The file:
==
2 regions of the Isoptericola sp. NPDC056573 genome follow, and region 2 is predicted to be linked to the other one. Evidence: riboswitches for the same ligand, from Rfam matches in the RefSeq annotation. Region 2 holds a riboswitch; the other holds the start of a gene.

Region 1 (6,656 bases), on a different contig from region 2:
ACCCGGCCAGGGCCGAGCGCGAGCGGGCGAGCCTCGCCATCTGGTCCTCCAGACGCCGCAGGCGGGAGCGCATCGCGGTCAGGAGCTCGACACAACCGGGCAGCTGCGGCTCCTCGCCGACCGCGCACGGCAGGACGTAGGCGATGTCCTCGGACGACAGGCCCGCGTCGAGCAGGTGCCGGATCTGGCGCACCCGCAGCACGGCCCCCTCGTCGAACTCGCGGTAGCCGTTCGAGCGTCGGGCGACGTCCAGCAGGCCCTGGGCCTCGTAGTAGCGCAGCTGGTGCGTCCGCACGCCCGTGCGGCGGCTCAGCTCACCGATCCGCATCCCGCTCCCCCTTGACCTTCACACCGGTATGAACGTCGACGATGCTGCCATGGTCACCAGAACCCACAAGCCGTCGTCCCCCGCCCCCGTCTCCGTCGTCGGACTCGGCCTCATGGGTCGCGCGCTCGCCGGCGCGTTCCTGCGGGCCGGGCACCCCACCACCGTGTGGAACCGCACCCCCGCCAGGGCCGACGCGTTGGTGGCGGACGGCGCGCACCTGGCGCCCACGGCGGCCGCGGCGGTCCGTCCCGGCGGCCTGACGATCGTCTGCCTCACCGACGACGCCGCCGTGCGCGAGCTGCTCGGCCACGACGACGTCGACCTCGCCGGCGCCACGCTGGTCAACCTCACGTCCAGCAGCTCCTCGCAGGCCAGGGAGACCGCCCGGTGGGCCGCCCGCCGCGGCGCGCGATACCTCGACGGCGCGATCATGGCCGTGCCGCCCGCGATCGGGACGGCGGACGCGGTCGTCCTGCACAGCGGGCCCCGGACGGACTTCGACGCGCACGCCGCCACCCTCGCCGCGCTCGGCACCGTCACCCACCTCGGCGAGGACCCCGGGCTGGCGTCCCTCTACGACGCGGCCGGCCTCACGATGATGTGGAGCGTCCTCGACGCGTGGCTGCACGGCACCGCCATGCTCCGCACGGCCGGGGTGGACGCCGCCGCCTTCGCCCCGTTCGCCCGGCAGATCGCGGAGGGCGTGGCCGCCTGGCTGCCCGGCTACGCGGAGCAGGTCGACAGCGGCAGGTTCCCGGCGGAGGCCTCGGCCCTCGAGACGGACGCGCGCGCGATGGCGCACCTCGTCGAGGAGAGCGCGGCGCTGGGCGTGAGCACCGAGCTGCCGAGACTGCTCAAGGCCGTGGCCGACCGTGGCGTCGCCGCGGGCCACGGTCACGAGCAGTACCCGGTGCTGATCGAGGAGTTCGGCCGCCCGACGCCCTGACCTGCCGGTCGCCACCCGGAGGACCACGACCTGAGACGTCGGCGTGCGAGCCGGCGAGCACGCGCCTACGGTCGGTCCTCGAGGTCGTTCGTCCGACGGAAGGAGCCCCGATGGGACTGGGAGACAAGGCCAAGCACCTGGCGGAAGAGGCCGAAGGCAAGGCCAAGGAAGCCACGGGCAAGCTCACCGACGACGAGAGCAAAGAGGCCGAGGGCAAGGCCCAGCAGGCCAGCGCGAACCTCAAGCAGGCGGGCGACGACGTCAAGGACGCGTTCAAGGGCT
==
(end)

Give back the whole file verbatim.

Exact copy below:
2 regions of the Isoptericola sp. NPDC056573 genome follow, and region 2 is predicted to be linked to the other one. Evidence: riboswitches for the same ligand, from Rfam matches in the RefSeq annotation. Region 2 holds a riboswitch; the other holds the start of a gene.

Region 1 (6,656 bases), on a different contig from region 2:
ACCCGGCCAGGGCCGAGCGCGAGCGGGCGAGCCTCGCCATCTGGTCCTCCAGACGCCGCAGGCGGGAGCGCATCGCGGTCAGGAGCTCGACACAACCGGGCAGCTGCGGCTCCTCGCCGACCGCGCACGGCAGGACGTAGGCGATGTCCTCGGACGACAGGCCCGCGTCGAGCAGGTGCCGGATCTGGCGCACCCGCAGCACGGCCCCCTCGTCGAACTCGCGGTAGCCGTTCGAGCGTCGGGCGACGTCCAGCAGGCCCTGGGCCTCGTAGTAGCGCAGCTGGTGCGTCCGCACGCCCGTGCGGCGGCTCAGCTCACCGATCCGCATCCCGCTCCCCCTTGACCTTCACACCGGTATGAACGTCGACGATGCTGCCATGGTCACCAGAACCCACAAGCCGTCGTCCCCCGCCCCCGTCTCCGTCGTCGGACTCGGCCTCATGGGTCGCGCGCTCGCCGGCGCGTTCCTGCGGGCCGGGCACCCCACCACCGTGTGGAACCGCACCCCCGCCAGGGCCGACGCGTTGGTGGCGGACGGCGCGCACCTGGCGCCCACGGCGGCCGCGGCGGTCCGTCCCGGCGGCCTGACGATCGTCTGCCTCACCGACGACGCCGCCGTGCGCGAGCTGCTCGGCCACGACGACGTCGACCTCGCCGGCGCCACGCTGGTCAACCTCACGTCCAGCAGCTCCTCGCAGGCCAGGGAGACCGCCCGGTGGGCCGCCCGCCGCGGCGCGCGATACCTCGACGGCGCGATCATGGCCGTGCCGCCCGCGATCGGGACGGCGGACGCGGTCGTCCTGCACAGCGGGCCCCGGACGGACTTCGACGCGCACGCCGCCACCCTCGCCGCGCTCGGCACCGTCACCCACCTCGGCGAGGACCCCGGGCTGGCGTCCCTCTACGACGCGGCCGGCCTCACGATGATGTGGAGCGTCCTCGACGCGTGGCTGCACGGCACCGCCATGCTCCGCACGGCCGGGGTGGACGCCGCCGCCTTCGCCCCGTTCGCCCGGCAGATCGCGGAGGGCGTGGCCGCCTGGCTGCCCGGCTACGCGGAGCAGGTCGACAGCGGCAGGTTCCCGGCGGAGGCCTCGGCCCTCGAGACGGACGCGCGCGCGATGGCGCACCTCGTCGAGGAGAGCGCGGCGCTGGGCGTGAGCACCGAGCTGCCGAGACTGCTCAAGGCCGTGGCCGACCGTGGCGTCGCCGCGGGCCACGGTCACGAGCAGTACCCGGTGCTGATCGAGGAGTTCGGCCGCCCGACGCCCTGACCTGCCGGTCGCCACCCGGAGGACCACGACCTGAGACGTCGGCGTGCGAGCCGGCGAGCACGCGCCTACGGTCGGTCCTCGAGGTCGTTCGTCCGACGGAAGGAGCCCCGATGGGACTGGGAGACAAGGCCAAGCACCTGGCGGAAGAGGCCGAAGGCAAGGCCAAGGAAGCCACGGGCAAGCTCACCGACGACGAGAGCAAAGAGGCCGAGGGCAAGGCCCAGCAGGCCAGCGCGAACCTCAAGCAGGCGGGCGACGACGTCAAGGACGCGTTCAAGGGCT